Here are 2 links that walk you through the process of creating a perspective for each type of Analysis Services database:
Before diving in and creating a bunch of perspectives, I strongly advise you to include your end-users in the discussion/decision about which objects to include in the perspective(s).
The details for how to use a perspective depends on the reporting tool(s) in place and how the connection to Analysis Services is established. In most cases (e.g. Excel, Power BI, SSRS) you’re going to take the same steps as if you were connecting directly to the Analysis Services multidimensional cube (or tabular model) only instead of specifying the name of the cube (or tabular model), you’ll specific the name of the perspective.
Here’s what it would look like for a user connecting to a perspective via Excel…
At this point in the connection process, the user has the choice to connect to the cube (current selection) or one of the 5 different perspectives.
Note: A more thorough/thoughtful implementation would include detailed descriptions for each perspective to help users determine the most appropriate perspective (or cube) to connect to. Unfortunately, it seems the BI developers over at AdventureWorks were a bit lazy.
If the user connects to the cube, they will see all measure groups, all dimensions, and all calculations…
11 measure groups, 21 dimensions
However, if they connect to the Sales Summary perspective, they only see a small subset…
3 measure groups, 5 dimensions
I don’t know about you, but I know which one I’d prefer to work with day in and day out.
Perspectives Are Not Security!
No blog post on Analysis Services perspectives is complete without the obligatory warning about perspectives and security.
So let’s hold hands and say it out loud…
Perspectives. Have. Nothing. To. Do. With. Security. Period.
Just because an attribute or measure isn’t exposed through a perspective, doesn’t mean the user can’t access that attribute or measure. Security is managed via “Roles” …not perspectives. A user is assigned to a role (sometimes multiple roles) which in turn grants (or denies) access to certain pieces of the multidimensional cube (or tabular model). In fact, a user can’t event connect to a perspective if they don’t have access to the cube (or tabular model) under which the perspective has been defined.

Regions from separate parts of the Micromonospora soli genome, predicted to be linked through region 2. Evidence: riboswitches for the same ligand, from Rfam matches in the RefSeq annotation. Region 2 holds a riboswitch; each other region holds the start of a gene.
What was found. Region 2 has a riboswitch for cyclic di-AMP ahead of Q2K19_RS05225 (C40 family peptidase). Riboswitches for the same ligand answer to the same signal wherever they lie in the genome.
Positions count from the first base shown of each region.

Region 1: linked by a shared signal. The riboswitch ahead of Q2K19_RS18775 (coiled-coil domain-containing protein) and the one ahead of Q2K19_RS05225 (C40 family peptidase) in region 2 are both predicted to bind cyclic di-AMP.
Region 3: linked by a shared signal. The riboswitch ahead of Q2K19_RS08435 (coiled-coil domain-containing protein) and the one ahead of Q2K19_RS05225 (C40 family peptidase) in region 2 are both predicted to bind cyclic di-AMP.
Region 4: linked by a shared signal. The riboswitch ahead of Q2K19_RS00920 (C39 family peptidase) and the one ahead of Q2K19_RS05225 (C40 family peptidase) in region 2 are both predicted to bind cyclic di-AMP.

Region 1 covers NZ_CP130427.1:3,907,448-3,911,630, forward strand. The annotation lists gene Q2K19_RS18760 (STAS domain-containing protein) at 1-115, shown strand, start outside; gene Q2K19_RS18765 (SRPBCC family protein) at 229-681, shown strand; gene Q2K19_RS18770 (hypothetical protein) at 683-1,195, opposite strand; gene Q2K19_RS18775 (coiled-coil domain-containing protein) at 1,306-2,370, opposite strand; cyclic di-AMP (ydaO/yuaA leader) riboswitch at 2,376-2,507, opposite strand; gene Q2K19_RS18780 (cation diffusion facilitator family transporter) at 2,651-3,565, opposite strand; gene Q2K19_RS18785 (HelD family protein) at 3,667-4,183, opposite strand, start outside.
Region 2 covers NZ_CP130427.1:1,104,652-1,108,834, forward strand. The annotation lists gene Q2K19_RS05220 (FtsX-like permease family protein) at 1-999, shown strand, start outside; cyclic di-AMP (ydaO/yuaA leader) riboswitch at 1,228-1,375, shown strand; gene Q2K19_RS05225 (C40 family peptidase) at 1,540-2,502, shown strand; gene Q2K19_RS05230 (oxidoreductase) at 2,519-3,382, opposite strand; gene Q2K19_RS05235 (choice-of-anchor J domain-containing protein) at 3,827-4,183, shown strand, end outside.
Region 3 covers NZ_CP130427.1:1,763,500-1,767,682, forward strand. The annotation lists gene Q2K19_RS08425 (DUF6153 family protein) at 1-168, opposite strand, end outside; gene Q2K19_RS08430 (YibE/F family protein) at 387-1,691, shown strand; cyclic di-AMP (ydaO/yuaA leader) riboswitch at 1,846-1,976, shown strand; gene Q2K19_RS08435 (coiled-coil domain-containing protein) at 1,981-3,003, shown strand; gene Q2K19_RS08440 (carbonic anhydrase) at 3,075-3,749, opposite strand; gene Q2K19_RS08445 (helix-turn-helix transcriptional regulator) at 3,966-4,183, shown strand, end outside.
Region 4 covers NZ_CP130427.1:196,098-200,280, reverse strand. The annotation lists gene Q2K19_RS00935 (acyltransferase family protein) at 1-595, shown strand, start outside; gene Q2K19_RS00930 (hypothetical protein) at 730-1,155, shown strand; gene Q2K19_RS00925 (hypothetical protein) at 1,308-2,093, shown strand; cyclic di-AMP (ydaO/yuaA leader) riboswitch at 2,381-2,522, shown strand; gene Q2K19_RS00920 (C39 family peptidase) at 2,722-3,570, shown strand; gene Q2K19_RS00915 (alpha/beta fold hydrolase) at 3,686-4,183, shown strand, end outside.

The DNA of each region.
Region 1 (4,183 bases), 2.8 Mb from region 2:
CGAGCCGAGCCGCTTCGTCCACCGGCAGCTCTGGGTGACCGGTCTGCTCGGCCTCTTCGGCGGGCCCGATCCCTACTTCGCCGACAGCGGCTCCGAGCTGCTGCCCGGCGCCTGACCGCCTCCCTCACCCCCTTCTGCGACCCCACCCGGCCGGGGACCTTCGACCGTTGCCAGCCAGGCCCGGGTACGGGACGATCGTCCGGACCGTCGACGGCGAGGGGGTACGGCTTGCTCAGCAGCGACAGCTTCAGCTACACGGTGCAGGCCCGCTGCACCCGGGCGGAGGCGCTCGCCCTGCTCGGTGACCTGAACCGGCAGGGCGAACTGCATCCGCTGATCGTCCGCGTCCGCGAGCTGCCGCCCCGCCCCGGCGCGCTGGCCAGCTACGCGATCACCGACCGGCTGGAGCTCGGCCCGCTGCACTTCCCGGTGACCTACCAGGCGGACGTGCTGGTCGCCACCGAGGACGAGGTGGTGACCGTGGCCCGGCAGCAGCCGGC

If you want to hide information from a user, the proper way to do it is through a role, not a perspective. In other words, please don’t include a salary attribute/column in the employee table and then try to prevent users from seeing it by simply leaving it out of the perspective you create for them. That’s a good way to find yourself unemployed.
Perspectives are a useful feature available in Analysis Services that can greatly improve the user experience when designed and implemented correctly with very little effort. Every user doesn’t need to see (nor do they likely care about or even want to see) every single table, attribute, measure, and KPI in the dimensional model.
Don’t forget – perspectives are not (and never were) intended as a means for implementing security. Just because a perspective doesn’t include an attribute or measure, doesn’t mean a business user can’t figure out how to get to it – business users are crafty animals not to be trusted!
If you want to get started on performance monitoring with SSAS with the help of experts, read more over at Fix Your SQL Server.
Reference: Pinal Dave (https://blog.sqlauthority.com)